Work to save woodland birds to take place in Worcestershire15/02/2013 16:36:46 Rare birds to benefit from woodland work
February 2013. Work to improve habitat and protect declining woodland birds is about to take place at two Worcestershire nature reserves.
Funded largely by a Woodland Improvement Grant, Worcestershire Wildlife Trust is about to undertake thinning and ride widening works in two woodlands. Trench Wood (near Sale Green) and Monkwood (near Grimley) have both been the focus of previous forestry work and wildlife gains have been recorded.
James Hitchcock, conservation officer for the Trust, explained "The work we're undertaking is part of the long-term restoration of both these woodlands. Visitors to the woodlands have become used to work of this sort over the last few years. The areas we're working in and the type of work we're doing this year, however, are very much focused on trying to halt the decline of woodland birds like spotted flycatcher, marsh tit and lesser spotted woodpecker."
Marsh tit and spotted flycatcher
While there are a number of factors contributing to this decline, re-instating coppicing in woodlands can help. Coppicing involves cutting down trees almost to their base - the trees spring back to life with strong new growth, which can be cut again on a constant cycle. By managing on rotation, woodland managers can ensure there is always a range of habitat for wildlife.Thinning trees also ensures there is a broken tree canopy, which means more light reaches the ground and allows a variety of woodland plants and wildflowers, such as bluebells and wood anemones, to thrive.
James continued "As with the decline in farmland birds, the drastic plummeting of woodland bird numbers is worrying. But it's not all bad news. We've been working on improving both these woodlands for several years and last year we recorded the return of spotted flycatcher in Trench Wood. This shows that what we're doing is working - we just need to do more of it.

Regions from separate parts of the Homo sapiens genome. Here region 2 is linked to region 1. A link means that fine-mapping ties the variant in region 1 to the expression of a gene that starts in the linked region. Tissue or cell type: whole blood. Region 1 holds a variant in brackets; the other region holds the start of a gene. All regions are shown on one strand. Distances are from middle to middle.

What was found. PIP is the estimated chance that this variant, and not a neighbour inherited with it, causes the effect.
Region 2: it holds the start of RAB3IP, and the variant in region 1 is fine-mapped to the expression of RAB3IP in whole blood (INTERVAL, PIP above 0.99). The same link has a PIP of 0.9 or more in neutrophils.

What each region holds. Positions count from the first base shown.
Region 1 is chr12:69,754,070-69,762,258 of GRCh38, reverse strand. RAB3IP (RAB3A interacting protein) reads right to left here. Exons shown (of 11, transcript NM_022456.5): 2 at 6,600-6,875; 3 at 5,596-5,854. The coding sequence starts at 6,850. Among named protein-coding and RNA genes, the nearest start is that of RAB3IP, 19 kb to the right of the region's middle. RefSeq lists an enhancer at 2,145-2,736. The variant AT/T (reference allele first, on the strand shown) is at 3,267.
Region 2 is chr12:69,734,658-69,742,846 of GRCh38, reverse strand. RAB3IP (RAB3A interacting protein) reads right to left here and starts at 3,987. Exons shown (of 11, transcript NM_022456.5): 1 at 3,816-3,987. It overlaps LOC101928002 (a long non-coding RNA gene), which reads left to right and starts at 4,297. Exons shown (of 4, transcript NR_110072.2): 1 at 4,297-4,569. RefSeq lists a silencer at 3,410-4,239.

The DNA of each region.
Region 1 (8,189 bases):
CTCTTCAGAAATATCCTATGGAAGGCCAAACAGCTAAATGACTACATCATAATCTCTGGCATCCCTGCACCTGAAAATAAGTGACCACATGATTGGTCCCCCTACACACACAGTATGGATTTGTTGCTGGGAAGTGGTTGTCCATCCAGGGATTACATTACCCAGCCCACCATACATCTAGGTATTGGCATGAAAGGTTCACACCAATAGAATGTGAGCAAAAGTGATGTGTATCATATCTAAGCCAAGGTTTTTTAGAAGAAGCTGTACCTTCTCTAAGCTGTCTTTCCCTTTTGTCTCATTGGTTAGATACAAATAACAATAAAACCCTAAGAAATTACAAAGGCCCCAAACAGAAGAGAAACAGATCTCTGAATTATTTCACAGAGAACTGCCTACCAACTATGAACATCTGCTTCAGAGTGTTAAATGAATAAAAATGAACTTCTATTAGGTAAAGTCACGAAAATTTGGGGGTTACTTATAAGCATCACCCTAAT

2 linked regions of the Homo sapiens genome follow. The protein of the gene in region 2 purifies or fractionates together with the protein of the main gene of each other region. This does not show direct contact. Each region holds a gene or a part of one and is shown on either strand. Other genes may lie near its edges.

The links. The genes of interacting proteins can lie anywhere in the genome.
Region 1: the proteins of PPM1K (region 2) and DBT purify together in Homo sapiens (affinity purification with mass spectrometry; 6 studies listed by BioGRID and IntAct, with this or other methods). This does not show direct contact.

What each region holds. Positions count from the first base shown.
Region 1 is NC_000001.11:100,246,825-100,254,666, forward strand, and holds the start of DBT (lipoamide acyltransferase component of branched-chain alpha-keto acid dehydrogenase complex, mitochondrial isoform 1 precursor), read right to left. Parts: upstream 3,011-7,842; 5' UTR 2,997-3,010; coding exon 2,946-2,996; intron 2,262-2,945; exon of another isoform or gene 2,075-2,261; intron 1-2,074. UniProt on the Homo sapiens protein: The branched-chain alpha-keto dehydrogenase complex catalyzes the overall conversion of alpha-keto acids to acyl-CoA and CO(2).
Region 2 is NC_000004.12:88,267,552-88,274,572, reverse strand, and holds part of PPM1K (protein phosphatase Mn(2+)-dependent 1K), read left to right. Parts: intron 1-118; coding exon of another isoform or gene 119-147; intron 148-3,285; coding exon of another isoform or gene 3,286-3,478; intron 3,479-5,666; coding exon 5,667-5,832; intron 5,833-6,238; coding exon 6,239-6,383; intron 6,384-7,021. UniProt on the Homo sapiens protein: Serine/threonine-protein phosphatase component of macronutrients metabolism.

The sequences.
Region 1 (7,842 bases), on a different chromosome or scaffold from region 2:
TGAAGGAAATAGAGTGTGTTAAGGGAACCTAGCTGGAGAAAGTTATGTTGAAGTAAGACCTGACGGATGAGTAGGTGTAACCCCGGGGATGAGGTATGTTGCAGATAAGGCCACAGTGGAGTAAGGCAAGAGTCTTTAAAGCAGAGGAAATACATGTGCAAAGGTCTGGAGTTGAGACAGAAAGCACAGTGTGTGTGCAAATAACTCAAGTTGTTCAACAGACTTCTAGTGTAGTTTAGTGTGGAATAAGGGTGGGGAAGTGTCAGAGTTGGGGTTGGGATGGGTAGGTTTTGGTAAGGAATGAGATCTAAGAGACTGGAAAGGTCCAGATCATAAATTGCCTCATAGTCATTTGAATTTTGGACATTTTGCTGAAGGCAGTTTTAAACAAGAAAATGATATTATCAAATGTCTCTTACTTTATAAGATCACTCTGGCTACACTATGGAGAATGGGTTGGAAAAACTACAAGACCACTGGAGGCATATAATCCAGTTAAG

"Along with encouraging visitors to keep dogs on leads and not straying from the paths, this work really gives us a great opportunity to give these birds and all our wildlife a real helping hand."
Both Trench Wood and Monkwood were once owned by the LG Harris Brush Company. They were both purchased by the Trust, with help from Butterfly Conservation, in the 1980s primarily because of their importance for insects.
LG Harris actively managed both woodlands to produce timber for brush handles. In so doing they planted many non-native trees but their management techniques created favourable wildlife habitats and, although the methods of management were markedly different, the woodlands retained much of their ancient character.
James added "Much of the maintenance of the woods is done by our volunteer groups. Volunteers across the county are vital to our work and I'd encourage anyone who's interested to get in touch - it's a way of finding out more about managing for wildlife as well as a great opportunity to get outdoors and get healthy.
"Not only will the work directly benefit the woodland and the wildlife but any profits made from the sale of the timber will be ploughed directly back into more conservation work on our nature reserves."
Work is expected to begin on 25th February and will last for approximately two weeks. The Trust is advising all visitors to Trench Wood and Monkwood to heed any notices on site and follow diversions where necessary.